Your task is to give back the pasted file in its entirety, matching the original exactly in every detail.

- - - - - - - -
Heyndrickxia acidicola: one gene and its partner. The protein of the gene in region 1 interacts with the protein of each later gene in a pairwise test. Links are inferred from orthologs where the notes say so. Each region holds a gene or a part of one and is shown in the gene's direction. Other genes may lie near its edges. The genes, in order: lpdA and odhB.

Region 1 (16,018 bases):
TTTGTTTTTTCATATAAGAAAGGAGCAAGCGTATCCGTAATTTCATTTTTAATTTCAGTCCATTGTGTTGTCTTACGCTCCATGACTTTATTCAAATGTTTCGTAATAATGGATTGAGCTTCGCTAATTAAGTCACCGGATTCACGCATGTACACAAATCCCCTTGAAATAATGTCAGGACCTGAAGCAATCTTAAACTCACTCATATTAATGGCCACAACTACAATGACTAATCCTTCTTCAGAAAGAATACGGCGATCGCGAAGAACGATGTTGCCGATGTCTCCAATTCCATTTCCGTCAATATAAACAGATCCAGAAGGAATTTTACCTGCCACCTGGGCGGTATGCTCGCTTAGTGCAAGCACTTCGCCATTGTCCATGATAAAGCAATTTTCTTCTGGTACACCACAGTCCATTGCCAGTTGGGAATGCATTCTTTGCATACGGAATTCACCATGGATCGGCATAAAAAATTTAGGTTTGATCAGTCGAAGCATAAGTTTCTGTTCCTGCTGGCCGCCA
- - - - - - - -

Heyndrickxia acidicola: one gene and its partner. The protein of the gene in region 1 interacts with the protein of each later gene in a pairwise test. Links are inferred from orthologs where the notes say so. Each region holds a gene or a part of one and is shown in the gene's direction. Other genes may lie near its edges. The genes, in order: lpdA and odhB.

Region 1 (16,018 bases):
TTTGTTTTTTCATATAAGAAAGGAGCAAGCGTATCCGTAATTTCATTTTTAATTTCAGTCCATTGTGTTGTCTTACGCTCCATGACTTTATTCAAATGTTTCGTAATAATGGATTGAGCTTCGCTAATTAAGTCACCGGATTCACGCATGTACACAAATCCCCTTGAAATAATGTCAGGACCTGAAGCAATCTTAAACTCACTCATATTAATGGCCACAACTACAATGACTAATCCTTCTTCAGAAAGAATACGGCGATCGCGAAGAACGATGTTGCCGATGTCTCCAATTCCATTTCCGTCAATATAAACAGATCCAGAAGGAATTTTACCTGCCACCTGGGCGGTATGCTCGCTTAGTGCAAGCACTTCGCCATTGTCCATGATAAAGCAATTTTCTTCTGGTACACCACAGTCCATTGCCAGTTGGGAATGCATTCTTTGCATACGGAATTCACCATGGATCGGCATAAAAAATTTAGGTTTGATCAGTCGAAGCATAAGTTTCTGTTCCTGCTGGCCGCCA